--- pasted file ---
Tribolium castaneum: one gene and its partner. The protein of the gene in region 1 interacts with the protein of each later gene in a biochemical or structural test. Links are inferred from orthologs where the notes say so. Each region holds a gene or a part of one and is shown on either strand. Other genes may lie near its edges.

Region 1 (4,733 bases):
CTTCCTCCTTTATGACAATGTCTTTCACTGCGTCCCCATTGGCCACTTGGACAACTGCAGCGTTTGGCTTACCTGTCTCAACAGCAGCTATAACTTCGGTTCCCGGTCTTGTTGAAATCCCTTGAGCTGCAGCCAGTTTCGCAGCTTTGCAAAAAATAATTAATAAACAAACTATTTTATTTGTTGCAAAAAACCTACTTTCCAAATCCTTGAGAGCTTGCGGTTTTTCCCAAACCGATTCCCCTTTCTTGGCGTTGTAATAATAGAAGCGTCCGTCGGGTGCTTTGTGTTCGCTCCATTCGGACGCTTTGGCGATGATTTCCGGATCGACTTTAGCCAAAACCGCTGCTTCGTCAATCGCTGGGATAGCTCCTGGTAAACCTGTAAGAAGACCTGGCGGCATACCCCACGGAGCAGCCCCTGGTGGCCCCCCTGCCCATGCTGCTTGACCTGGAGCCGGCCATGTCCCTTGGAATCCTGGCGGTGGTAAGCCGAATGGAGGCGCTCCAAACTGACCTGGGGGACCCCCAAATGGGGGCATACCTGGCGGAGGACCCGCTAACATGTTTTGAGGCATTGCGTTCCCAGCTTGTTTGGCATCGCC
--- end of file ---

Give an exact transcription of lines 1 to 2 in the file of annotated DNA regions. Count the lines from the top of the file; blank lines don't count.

Tribolium castaneum: one gene and its partner. The protein of the gene in region 1 interacts with the protein of each later gene in a biochemical or structural test. Links are inferred from orthologs where the notes say so. Each region holds a gene or a part of one and is shown on either strand. Other genes may lie near its edges.

Region 1 (4,733 bases):